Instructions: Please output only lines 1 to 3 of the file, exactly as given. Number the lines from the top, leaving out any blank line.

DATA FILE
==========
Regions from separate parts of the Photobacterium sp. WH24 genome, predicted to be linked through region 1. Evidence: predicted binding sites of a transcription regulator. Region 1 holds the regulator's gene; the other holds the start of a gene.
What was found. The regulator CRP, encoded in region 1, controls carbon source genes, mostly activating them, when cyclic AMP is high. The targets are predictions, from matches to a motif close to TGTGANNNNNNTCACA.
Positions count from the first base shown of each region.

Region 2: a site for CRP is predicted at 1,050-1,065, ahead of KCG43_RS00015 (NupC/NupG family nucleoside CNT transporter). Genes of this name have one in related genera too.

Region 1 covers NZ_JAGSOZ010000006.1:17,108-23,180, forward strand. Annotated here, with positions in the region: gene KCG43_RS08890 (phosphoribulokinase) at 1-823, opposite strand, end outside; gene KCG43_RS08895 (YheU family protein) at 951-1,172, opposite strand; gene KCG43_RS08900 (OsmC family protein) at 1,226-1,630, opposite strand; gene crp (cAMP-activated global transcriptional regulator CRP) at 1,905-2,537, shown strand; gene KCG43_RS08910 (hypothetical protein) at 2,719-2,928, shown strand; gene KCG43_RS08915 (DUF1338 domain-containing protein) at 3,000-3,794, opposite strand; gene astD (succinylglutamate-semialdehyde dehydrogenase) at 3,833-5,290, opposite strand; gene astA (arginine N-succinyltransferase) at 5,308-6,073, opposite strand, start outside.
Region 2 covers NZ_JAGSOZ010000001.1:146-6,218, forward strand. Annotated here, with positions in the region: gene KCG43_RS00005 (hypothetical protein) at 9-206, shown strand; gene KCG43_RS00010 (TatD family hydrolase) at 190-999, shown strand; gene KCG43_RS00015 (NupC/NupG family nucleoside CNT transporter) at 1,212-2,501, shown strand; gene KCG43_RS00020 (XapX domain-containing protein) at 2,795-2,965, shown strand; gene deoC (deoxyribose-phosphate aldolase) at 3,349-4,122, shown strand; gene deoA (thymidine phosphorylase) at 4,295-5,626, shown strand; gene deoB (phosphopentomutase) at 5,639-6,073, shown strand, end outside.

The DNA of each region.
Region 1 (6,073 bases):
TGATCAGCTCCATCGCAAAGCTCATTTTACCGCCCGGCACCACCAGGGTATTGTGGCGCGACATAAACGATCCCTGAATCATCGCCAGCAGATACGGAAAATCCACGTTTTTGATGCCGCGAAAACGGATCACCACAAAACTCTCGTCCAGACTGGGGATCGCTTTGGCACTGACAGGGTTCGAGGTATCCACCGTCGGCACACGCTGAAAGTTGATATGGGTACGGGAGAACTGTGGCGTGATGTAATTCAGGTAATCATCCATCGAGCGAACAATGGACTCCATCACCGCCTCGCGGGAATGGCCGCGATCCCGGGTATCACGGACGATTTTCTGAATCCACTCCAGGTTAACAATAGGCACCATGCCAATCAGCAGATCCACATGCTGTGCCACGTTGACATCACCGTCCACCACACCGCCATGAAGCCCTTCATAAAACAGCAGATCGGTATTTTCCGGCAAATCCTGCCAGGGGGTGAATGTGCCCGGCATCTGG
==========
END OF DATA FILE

Regions from separate parts of the Photobacterium sp. WH24 genome, predicted to be linked through region 1. Evidence: predicted binding sites of a transcription regulator. Region 1 holds the regulator's gene; the other holds the start of a gene.
What was found. The regulator CRP, encoded in region 1, controls carbon source genes, mostly activating them, when cyclic AMP is high. The targets are predictions, from matches to a motif close to TGTGANNNNNNTCACA.
Positions count from the first base shown of each region.